"B&W: views of Arrow Lakes scenery from a sternwheeler; arrival; the "Minto" at dock. Two men travelling by packhorse in the Lardeau. The steam tug "Beaton". Sequence on gold mining in the Cariboo, with footage of a hydraulic mining operation. COLOUR: Vancouver; Lions Gate Bridge and Stanley Park approach; city skyline. Trip on the steamship S.S. "Catala": views at sea; approaching settlement; people meeting the boat; log boom and sawmill adjacent to the dock. Alert Bay: views of village, store, homes, etc.; Indian children at play; schoolgirls in red sweaters [from St. Michael's Indian Residential School]; steamboat arriving; many shots of totem poles, graveyard, etc. Fishing fleet in harbour, preparing nets, and heading out to sea. Fishboat crew hauling in net full of thrashing salmon, and brailing them onto boat. Other fishboats setting their nets, hauling in salmon. Fishboat crew unloading salmon onto conveyor; shots of cannery wharf, female cannery workers. Savary Island: family vacation scenes; lodge; children at play; adults playing golf on beach at low tide; departing on a boat trip." (BC Archives)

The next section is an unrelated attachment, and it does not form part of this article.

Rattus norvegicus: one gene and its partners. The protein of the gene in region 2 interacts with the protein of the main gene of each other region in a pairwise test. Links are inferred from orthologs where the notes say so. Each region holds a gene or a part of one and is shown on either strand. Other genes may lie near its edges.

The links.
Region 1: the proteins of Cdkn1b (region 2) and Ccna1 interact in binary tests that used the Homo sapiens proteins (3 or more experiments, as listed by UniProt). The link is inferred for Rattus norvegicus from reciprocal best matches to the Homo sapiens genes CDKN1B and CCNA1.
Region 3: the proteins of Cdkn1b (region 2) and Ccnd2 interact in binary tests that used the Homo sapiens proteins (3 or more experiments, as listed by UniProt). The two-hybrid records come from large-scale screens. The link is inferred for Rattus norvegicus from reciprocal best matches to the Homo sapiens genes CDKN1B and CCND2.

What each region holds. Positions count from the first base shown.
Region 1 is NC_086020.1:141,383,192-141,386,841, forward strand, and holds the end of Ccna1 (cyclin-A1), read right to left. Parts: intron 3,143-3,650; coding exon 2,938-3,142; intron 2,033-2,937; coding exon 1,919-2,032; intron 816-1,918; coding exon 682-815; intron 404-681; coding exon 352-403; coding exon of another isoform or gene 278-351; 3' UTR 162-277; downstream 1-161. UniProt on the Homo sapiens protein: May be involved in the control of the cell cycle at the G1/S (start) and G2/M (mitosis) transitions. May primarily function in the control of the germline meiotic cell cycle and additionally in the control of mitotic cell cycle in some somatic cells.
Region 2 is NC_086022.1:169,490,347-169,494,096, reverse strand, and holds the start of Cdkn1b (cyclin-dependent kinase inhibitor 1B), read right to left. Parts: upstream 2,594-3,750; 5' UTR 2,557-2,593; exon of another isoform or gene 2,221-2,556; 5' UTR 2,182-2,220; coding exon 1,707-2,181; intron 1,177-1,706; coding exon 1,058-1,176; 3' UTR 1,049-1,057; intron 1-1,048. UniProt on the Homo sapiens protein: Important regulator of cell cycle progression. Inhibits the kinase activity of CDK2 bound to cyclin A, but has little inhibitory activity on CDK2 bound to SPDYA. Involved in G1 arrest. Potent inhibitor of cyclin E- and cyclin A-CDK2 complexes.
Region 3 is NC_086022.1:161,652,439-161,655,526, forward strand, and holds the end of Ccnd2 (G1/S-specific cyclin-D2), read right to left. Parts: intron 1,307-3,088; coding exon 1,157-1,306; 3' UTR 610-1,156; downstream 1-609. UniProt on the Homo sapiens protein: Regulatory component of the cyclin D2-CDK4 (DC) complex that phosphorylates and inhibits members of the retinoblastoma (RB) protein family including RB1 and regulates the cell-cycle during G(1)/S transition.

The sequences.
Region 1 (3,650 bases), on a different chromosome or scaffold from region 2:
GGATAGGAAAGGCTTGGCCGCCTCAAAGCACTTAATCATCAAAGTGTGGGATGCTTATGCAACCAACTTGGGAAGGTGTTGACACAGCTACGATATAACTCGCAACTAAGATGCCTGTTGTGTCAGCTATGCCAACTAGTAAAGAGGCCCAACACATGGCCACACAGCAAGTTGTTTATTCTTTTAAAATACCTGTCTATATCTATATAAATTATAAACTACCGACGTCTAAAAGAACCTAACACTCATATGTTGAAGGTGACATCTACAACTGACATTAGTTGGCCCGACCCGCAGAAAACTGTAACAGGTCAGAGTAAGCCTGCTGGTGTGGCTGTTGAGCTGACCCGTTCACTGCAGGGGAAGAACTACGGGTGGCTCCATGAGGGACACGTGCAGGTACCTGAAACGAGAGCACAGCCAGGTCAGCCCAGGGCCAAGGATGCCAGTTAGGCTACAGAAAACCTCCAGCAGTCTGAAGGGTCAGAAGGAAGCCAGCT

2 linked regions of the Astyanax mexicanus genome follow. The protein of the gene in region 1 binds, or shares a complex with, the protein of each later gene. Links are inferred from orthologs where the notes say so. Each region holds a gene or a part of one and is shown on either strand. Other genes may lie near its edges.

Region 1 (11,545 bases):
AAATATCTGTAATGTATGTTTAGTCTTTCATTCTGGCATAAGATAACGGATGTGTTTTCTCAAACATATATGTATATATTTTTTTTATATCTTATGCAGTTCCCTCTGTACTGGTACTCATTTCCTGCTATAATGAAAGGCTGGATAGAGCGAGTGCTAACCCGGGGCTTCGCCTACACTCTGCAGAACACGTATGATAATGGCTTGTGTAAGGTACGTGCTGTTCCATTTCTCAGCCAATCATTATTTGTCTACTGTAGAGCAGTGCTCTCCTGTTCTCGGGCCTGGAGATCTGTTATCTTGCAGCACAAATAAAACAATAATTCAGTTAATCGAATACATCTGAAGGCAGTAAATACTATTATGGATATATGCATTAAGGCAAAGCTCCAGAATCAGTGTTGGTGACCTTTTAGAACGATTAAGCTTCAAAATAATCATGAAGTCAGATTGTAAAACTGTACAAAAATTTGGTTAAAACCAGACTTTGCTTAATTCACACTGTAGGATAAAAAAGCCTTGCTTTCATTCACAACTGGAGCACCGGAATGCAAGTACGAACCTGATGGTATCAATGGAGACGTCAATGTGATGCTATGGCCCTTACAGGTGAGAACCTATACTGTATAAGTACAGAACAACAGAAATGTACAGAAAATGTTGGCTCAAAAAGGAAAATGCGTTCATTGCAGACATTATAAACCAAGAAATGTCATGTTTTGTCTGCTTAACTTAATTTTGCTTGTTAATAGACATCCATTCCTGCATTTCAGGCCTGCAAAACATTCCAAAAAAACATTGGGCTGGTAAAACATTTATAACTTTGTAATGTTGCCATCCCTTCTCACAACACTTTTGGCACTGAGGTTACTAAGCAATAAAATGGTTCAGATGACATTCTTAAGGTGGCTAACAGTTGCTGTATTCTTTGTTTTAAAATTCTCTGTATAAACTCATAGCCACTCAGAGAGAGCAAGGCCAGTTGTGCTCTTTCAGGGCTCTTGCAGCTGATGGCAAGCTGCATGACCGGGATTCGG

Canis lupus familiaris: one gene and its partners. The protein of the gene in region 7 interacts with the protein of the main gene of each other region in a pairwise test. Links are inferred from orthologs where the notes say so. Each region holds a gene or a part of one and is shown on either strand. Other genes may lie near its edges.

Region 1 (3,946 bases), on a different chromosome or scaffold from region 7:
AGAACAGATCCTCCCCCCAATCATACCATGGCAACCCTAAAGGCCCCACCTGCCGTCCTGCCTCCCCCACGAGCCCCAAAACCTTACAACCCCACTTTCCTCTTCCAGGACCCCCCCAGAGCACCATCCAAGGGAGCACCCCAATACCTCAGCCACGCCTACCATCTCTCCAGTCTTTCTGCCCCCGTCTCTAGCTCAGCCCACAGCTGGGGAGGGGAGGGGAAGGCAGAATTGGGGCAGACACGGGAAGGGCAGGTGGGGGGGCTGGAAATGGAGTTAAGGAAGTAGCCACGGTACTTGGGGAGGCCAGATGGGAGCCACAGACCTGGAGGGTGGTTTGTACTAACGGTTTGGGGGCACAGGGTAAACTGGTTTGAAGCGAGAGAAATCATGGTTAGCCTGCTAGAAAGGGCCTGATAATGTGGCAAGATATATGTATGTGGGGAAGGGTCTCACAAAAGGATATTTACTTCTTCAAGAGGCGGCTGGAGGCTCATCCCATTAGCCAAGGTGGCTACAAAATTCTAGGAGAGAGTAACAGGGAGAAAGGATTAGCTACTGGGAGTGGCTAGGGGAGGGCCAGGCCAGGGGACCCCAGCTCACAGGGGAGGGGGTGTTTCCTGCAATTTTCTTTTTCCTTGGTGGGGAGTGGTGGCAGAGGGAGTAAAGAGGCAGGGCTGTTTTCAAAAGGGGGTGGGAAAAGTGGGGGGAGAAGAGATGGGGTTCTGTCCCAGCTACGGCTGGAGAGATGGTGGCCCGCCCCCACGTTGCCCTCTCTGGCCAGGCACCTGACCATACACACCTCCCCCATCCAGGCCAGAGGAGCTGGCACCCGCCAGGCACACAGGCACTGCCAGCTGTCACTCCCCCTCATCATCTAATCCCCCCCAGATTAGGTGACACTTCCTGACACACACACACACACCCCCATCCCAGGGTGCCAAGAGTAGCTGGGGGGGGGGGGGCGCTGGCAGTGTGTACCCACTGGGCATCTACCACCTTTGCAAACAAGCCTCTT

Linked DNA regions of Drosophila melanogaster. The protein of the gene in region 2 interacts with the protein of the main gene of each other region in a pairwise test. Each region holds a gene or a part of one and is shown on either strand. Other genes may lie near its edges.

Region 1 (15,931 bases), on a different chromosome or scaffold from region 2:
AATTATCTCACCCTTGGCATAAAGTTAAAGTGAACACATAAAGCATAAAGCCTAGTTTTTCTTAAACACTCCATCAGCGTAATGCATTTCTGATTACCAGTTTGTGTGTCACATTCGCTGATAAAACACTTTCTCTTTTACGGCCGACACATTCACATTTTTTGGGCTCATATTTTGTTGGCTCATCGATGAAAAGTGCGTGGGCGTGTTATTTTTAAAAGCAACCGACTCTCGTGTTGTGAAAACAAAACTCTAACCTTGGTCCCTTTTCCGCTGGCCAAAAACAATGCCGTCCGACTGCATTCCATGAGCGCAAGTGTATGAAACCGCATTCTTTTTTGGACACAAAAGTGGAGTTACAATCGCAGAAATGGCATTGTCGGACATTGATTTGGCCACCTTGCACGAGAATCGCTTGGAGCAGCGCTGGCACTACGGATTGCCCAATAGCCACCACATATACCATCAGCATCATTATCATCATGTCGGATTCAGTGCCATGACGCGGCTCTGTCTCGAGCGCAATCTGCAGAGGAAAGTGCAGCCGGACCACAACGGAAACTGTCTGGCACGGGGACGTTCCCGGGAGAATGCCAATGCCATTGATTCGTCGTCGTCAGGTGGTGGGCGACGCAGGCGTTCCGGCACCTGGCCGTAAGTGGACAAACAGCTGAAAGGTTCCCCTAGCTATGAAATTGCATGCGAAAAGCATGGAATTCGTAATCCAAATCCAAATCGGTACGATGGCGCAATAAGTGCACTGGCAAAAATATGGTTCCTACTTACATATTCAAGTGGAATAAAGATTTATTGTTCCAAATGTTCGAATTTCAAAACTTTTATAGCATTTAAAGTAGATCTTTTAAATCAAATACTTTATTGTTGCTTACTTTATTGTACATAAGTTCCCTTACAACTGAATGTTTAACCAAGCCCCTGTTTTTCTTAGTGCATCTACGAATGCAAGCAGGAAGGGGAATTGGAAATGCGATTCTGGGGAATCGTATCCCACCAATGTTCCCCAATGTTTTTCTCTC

"This film shows the Kegg family stripping basswood and birch barks and using the bark to make baskets and canoes." Worldcat.org
"1 View of small plane at an airport. 2 View of dinghy in a harbor at the Great Salt Lake. 3 Views of shoreline and boat moving through the Great Salt Lake. 4 Views of the west coast of Central America, dolphins leading the boat, fishing, Santa Cruz, local inhabitants, cliff diving and a vacation resort." University of Utah Marriott Library.
Total Pages: 5